Open Collections

UBC Theses and Dissertations

UBC Theses Logo

UBC Theses and Dissertations

An investigation of physical setting in narrative discourse, and its influence on the reading comprehension… Craddock, Sonia 1981

Your browser doesn't seem to have a PDF viewer, please download the PDF to view this item.

Notice for Google Chrome users:
If you are having trouble viewing or searching the PDF with Google Chrome, please download it here instead.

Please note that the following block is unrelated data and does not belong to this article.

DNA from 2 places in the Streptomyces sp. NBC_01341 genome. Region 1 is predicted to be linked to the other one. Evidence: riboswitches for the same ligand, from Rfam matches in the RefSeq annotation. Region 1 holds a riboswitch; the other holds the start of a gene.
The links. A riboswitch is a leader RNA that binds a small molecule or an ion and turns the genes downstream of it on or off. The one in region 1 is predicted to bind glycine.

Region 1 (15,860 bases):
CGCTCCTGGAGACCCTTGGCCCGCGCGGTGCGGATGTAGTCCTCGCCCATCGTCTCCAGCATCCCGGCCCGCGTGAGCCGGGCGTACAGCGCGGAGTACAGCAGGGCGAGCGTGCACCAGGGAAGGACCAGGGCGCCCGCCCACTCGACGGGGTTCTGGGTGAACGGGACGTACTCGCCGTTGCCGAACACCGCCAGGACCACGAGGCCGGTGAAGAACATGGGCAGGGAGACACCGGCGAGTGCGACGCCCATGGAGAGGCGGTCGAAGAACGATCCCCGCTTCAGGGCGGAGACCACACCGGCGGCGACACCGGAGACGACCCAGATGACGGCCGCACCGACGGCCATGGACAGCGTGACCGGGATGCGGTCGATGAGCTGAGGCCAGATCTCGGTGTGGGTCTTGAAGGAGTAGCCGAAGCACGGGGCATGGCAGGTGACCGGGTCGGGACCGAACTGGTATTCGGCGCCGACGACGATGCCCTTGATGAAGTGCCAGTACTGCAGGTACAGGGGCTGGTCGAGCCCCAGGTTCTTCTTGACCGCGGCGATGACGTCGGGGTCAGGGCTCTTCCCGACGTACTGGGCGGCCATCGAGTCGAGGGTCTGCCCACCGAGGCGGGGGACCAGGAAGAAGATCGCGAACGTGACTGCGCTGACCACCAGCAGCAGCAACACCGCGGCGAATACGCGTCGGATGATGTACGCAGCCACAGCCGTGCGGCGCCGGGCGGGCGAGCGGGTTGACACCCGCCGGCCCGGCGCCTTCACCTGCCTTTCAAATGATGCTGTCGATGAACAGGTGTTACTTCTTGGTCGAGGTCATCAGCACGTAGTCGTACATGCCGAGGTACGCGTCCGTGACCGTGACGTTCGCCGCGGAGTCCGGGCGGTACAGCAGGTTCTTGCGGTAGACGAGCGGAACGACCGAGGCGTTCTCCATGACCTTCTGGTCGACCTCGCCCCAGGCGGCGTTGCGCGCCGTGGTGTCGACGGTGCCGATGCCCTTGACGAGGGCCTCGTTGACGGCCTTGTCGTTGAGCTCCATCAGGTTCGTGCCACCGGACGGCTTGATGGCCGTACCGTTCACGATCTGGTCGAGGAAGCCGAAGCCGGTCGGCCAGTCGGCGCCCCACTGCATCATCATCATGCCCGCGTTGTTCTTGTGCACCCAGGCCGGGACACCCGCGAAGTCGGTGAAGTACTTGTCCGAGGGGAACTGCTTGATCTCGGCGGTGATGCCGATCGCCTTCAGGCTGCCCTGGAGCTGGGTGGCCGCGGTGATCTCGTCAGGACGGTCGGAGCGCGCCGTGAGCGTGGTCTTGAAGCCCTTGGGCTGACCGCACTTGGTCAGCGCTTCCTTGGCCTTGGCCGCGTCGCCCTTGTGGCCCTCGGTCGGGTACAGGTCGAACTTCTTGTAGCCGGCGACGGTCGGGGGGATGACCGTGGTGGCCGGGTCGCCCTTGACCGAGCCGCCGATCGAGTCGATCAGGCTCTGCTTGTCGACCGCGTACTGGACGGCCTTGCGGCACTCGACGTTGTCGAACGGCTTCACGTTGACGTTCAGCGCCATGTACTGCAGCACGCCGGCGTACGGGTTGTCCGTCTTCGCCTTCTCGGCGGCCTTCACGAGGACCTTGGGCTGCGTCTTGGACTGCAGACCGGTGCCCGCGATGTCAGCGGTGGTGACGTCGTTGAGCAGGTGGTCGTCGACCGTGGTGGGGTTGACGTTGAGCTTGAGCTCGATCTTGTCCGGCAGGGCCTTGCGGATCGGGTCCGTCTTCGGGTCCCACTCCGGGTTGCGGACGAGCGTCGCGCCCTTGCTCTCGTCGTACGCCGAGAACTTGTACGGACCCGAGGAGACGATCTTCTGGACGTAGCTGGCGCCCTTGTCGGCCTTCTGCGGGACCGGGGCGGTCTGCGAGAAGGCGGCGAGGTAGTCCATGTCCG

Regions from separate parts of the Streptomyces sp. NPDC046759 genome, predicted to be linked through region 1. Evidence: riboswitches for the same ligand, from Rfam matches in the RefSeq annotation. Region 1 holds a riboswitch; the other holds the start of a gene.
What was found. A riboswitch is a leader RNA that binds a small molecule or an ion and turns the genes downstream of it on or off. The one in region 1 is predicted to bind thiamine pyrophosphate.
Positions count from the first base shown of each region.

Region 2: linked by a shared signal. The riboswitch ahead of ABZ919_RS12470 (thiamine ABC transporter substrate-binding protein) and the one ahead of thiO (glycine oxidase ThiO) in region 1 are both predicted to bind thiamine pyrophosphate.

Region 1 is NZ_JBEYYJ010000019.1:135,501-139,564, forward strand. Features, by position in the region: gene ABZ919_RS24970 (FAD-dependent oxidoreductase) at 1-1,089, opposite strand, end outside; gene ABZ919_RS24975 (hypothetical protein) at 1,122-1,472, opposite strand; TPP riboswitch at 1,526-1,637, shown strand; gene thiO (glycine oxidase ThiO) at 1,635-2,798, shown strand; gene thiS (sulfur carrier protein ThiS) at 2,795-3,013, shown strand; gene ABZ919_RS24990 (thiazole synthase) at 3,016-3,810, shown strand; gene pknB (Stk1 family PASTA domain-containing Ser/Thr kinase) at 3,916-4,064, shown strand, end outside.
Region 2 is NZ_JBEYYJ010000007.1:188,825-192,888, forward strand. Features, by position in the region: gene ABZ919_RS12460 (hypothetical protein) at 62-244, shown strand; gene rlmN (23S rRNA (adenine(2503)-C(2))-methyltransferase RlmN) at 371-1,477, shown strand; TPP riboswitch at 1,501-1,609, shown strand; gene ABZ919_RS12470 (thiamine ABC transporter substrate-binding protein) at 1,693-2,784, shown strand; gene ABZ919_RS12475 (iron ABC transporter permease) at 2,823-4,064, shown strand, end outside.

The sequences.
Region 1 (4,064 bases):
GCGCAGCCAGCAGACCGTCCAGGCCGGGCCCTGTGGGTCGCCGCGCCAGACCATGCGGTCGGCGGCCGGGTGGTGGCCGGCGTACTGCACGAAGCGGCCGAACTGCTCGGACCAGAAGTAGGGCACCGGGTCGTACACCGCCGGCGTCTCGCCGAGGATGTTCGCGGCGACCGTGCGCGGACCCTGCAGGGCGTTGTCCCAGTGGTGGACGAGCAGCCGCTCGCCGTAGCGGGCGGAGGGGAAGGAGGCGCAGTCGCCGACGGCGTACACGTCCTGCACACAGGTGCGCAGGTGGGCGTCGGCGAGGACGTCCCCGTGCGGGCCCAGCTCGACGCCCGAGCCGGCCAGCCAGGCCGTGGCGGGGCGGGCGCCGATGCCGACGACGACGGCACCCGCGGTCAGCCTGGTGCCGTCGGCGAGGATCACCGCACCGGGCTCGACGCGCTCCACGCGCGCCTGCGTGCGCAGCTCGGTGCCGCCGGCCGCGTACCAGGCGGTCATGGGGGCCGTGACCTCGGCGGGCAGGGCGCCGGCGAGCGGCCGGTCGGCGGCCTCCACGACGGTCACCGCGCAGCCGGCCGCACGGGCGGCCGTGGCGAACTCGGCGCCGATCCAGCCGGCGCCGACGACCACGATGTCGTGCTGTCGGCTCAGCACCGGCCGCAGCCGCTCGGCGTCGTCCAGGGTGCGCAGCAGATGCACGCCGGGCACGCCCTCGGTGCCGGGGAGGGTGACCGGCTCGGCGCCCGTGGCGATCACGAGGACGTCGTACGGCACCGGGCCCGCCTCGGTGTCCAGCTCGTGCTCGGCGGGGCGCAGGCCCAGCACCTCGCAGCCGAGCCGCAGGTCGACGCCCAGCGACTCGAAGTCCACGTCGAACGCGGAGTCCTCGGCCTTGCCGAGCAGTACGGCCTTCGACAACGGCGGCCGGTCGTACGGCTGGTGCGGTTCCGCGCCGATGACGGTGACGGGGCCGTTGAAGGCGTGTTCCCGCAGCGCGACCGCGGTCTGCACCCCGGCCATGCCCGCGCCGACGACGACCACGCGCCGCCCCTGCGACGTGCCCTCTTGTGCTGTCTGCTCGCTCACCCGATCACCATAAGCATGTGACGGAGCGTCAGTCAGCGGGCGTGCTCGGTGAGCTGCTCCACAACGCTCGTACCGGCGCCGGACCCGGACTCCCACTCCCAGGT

Item Metadata

Download

Media
831-UBC_1982_A2 C72.pdf [ 7.55MB ]
Metadata
JSON: 831-1.0078340.json
JSON-LD: 831-1.0078340-ld.json
RDF/XML (Pretty): 831-1.0078340-rdf.xml
RDF/JSON: 831-1.0078340-rdf.json
Turtle: 831-1.0078340-turtle.txt
N-Triples: 831-1.0078340-rdf-ntriples.txt
Original Record: 831-1.0078340-source.json
Full Text
831-1.0078340-fulltext.txt
Citation
831-1.0078340.ris

Full Text